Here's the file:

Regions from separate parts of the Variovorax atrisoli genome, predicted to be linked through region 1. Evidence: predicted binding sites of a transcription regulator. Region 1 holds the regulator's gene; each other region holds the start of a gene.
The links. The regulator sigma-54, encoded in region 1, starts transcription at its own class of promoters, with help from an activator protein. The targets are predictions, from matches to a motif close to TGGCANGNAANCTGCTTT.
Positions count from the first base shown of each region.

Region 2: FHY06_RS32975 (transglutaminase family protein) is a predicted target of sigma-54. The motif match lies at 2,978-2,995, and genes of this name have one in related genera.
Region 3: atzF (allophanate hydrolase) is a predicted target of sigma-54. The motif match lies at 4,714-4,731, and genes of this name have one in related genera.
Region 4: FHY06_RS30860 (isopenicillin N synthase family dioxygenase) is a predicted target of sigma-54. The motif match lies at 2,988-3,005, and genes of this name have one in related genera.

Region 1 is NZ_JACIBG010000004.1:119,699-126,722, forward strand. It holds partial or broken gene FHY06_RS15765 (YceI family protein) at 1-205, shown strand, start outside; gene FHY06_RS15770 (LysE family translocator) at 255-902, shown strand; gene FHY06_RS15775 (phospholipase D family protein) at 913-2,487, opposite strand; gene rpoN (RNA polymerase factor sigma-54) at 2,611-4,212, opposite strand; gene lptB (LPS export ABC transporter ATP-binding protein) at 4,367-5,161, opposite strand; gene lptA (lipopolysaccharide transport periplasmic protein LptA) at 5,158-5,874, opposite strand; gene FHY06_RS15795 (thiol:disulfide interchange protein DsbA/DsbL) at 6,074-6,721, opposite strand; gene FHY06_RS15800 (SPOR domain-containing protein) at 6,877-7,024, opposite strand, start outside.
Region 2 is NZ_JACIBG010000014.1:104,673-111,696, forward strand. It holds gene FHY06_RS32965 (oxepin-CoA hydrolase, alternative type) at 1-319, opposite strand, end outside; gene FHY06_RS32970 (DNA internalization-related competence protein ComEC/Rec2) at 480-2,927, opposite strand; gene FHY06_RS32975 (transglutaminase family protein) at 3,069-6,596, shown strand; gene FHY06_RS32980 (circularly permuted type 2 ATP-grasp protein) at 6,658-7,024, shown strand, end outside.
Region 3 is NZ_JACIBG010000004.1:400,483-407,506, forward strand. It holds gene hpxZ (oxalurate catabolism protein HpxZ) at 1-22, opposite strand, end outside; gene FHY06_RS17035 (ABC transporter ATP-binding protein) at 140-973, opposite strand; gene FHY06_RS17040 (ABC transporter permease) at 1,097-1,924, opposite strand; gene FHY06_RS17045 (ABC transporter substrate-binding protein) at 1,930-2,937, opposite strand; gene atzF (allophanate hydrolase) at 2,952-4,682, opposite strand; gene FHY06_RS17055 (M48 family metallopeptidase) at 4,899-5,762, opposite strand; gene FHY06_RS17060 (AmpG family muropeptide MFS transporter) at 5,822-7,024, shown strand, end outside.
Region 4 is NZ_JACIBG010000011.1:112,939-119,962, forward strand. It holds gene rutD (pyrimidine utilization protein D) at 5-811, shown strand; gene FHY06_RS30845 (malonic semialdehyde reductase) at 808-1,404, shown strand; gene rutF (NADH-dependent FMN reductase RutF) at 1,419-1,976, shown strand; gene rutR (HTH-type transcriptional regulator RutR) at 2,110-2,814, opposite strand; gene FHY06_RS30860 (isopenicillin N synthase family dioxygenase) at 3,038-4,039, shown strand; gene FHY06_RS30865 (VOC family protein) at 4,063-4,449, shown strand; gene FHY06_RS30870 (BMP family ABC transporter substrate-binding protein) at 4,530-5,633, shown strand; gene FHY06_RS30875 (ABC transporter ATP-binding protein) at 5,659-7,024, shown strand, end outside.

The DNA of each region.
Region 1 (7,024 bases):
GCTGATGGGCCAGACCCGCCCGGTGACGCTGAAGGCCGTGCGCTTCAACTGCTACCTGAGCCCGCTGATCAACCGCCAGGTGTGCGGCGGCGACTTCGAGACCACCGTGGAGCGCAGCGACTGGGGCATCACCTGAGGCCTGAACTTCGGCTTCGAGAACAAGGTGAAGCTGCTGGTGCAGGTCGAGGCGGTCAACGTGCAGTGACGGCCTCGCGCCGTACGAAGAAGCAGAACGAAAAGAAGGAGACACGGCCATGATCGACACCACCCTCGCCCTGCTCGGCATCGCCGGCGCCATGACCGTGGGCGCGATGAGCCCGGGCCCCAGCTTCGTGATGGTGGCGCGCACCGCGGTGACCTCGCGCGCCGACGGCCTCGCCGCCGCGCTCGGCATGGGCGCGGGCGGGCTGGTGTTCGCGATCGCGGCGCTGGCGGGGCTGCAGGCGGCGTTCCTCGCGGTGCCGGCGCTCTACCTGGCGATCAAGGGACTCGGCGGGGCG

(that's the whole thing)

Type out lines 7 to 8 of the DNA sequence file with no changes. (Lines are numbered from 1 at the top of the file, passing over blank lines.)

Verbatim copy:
Region 1 is NZ_JACIBG010000004.1:119,699-126,722, forward strand. It holds partial or broken gene FHY06_RS15765 (YceI family protein) at 1-205, shown strand, start outside; gene FHY06_RS15770 (LysE family translocator) at 255-902, shown strand; gene FHY06_RS15775 (phospholipase D family protein) at 913-2,487, opposite strand; gene rpoN (RNA polymerase factor sigma-54) at 2,611-4,212, opposite strand; gene lptB (LPS export ABC transporter ATP-binding protein) at 4,367-5,161, opposite strand; gene lptA (lipopolysaccharide transport periplasmic protein LptA) at 5,158-5,874, opposite strand; gene FHY06_RS15795 (thiol:disulfide interchange protein DsbA/DsbL) at 6,074-6,721, opposite strand; gene FHY06_RS15800 (SPOR domain-containing protein) at 6,877-7,024, opposite strand, start outside.
Region 2 is NZ_JACIBG010000014.1:104,673-111,696, forward strand. It holds gene FHY06_RS32965 (oxepin-CoA hydrolase, alternative type) at 1-319, opposite strand, end outside; gene FHY06_RS32970 (DNA internalization-related competence protein ComEC/Rec2) at 480-2,927, opposite strand; gene FHY06_RS32975 (transglutaminase family protein) at 3,069-6,596, shown strand; gene FHY06_RS32980 (circularly permuted type 2 ATP-grasp protein) at 6,658-7,024, shown strand, end outside.